Book Review: Bread from the Sky July 29, 2011Posted by Jaidis in 4 Tree Reviews, Book Reviews, Hazel O'Shea Reviews.
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How many cat heads do you have to eat before you acquire the characteristics of a cat? Why do you hang a snail shell in a tree? How do you get a curse removed? And who buried a gri-gri in the yard? These and other questions are answered in Bread From the Sky.
Wanting a career change and armed with a graduate degree in international studies, a woman in her mid-40s leaves her divorce and ordinary life behind for a two-year stint as a Peace Corps Volunteer in Togo, West Africa.
She learns survival skills in order to live without electricity or plumbing like the rest of the people in her adopted village. She also gains language skills as, in addition to French, which is still the official language, there are over half a dozen local languages in common use at her village. Adjusting to a new culture, several different languages and some very old attitudes is sometimes difficult, frustrating and funny.
There are friends to be made, foods to get used to, bureaucrats and insects to contend with, health issues to recover from and red tape to choke on. Dealing with people who want to rip her off, who harass her (sexually and otherwise) and who always want something from her isn’t easy. The challenges are offset by the warmth and friendship that was found along the way as well as some amazing adventures. As a wise man said to her, “Africa will change you, whether you want it to or not.”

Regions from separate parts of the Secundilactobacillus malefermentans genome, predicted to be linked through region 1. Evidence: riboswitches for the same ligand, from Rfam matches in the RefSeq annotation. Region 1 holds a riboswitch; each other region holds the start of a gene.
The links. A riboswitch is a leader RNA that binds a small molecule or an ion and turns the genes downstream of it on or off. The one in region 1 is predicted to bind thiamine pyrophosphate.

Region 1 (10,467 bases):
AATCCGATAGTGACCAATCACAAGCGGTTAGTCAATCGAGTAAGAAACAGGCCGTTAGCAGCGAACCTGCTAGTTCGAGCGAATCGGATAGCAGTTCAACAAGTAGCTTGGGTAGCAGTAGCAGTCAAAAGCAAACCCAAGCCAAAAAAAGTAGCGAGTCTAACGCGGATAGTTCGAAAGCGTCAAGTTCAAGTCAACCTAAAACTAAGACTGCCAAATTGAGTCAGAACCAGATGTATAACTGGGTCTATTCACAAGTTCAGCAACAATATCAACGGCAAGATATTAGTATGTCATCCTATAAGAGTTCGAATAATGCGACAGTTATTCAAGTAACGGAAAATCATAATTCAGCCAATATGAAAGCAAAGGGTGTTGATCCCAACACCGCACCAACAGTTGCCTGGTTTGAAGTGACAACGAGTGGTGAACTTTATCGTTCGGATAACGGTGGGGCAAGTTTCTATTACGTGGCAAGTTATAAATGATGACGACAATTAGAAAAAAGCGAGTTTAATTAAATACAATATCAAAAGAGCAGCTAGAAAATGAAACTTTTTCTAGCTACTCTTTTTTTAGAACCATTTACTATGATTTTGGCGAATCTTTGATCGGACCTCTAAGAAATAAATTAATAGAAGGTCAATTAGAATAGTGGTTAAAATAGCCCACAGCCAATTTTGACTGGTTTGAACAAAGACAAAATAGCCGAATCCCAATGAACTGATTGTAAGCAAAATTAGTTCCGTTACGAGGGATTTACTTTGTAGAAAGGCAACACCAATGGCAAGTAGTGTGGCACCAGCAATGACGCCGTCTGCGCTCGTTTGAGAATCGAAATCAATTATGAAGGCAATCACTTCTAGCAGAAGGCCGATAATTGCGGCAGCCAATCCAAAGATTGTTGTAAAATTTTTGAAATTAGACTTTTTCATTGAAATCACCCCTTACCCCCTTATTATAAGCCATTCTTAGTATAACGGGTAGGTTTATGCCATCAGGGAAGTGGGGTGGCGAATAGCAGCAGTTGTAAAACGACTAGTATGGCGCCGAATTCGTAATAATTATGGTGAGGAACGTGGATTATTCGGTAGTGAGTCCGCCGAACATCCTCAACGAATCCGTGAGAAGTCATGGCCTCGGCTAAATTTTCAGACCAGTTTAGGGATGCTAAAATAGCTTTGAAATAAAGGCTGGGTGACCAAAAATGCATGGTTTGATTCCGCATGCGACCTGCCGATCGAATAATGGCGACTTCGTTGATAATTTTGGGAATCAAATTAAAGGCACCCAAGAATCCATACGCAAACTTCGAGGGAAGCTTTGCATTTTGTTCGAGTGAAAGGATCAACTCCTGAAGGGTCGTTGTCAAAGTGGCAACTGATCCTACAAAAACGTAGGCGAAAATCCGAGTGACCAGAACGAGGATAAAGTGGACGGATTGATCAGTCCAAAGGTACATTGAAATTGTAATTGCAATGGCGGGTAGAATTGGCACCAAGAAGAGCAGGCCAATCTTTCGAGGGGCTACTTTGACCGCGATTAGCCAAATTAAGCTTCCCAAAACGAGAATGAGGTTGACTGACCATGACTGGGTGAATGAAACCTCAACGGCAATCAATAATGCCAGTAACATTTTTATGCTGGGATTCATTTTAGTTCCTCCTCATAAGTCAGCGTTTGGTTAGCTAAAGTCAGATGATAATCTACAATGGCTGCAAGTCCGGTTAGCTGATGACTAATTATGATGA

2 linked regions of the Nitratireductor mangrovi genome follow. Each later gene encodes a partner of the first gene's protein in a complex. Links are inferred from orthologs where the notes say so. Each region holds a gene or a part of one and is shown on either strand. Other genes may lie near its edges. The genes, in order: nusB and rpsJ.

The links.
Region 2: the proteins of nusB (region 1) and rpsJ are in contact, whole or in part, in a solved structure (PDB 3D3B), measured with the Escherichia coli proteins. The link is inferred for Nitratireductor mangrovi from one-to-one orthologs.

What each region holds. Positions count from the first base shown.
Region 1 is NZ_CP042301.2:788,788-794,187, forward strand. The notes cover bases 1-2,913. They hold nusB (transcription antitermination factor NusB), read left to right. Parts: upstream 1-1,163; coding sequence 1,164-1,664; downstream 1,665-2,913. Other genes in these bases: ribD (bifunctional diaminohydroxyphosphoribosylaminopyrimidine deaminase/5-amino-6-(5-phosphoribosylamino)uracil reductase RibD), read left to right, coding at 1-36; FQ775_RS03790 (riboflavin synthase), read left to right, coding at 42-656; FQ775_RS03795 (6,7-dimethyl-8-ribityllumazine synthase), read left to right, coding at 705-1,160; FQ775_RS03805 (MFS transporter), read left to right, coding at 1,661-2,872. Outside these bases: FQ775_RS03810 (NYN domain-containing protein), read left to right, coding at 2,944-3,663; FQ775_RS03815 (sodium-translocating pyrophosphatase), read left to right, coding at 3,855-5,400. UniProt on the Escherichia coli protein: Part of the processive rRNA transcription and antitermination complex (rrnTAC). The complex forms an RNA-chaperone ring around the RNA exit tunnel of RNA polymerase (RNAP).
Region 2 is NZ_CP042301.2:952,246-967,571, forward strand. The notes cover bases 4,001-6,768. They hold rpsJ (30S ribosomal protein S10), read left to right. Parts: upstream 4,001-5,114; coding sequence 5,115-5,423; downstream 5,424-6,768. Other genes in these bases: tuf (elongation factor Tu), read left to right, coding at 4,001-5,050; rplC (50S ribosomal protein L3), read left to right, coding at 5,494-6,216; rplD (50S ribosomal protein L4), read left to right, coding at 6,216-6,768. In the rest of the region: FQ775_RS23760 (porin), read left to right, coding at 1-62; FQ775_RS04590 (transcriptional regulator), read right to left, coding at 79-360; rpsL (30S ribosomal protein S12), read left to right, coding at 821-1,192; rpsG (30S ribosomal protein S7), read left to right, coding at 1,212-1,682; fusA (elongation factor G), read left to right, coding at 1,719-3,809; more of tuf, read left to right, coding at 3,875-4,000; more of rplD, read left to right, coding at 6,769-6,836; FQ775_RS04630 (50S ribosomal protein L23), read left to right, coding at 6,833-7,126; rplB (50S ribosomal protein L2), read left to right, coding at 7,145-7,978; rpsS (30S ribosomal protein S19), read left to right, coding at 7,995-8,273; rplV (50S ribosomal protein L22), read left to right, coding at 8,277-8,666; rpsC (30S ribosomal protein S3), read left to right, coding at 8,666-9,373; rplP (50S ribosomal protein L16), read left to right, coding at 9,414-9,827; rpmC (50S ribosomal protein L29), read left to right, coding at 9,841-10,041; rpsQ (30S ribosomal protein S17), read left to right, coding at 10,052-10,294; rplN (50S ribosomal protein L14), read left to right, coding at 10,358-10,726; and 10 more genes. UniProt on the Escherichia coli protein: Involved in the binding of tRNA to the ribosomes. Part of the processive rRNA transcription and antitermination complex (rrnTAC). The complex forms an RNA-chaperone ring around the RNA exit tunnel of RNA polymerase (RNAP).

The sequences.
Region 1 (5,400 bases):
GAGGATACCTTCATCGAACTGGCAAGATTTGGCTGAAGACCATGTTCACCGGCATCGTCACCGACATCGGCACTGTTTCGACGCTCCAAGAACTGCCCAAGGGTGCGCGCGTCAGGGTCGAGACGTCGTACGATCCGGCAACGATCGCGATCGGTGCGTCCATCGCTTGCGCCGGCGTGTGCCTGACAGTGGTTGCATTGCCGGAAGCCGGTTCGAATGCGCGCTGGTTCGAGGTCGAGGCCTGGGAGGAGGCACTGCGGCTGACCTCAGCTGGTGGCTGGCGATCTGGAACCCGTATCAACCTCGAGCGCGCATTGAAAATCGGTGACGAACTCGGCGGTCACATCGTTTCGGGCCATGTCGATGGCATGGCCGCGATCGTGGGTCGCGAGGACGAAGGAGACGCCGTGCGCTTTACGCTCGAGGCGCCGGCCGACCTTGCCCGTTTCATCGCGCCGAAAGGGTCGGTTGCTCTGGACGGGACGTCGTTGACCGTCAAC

This is a true story of the author’s two years in Togo as a Peace Corps Volunteer.
Bread from the Sky by Marie McCarthy is a touching and truthful story, recounting the author’s two years spent in Togo, West Africa as a Peace Corps Volunteer. Ms. McCarthy dove right into her new lifestyle with undeterred optimism and an authentic thirst for learning everything and anything about the Togolese ways. Despite the lack of electricity, running water and sterile, hygienic living conditions we are accustomed to here in the U.S., Marie couldn’t help but feel delighted to be there! The landscape was beautifully untouched and the people were extremely welcoming. Strangers were greeted and befriended immediately, making one a stranger no more. The Togolese had very little, sometimes going without food and basic necessities, yet their cheerful attitudes never wavered. This was refreshing to Marie and she fit in perfectly.
The trip wasn’t without its hardships and frustrations. Marie had gone there to work, but many of the villagers lacked motivation and organization. They had expected the white woman to bring with her gifts and money to dispense throughout the village, and were constantly asking for things without wanting to work for them. This aggravated Marie and more often than not, kept her from accomplishing what she had gone there to do. She was determined to make a difference, and though it wasn’t always in the ways she had planned, she did just that.
Bread from the Sky reads like a diary or journal, guiding the reader through these experiences with Marie. I found it very informative and eye-opening! If you are a fan of documentaries, I certainly recommend reading this book!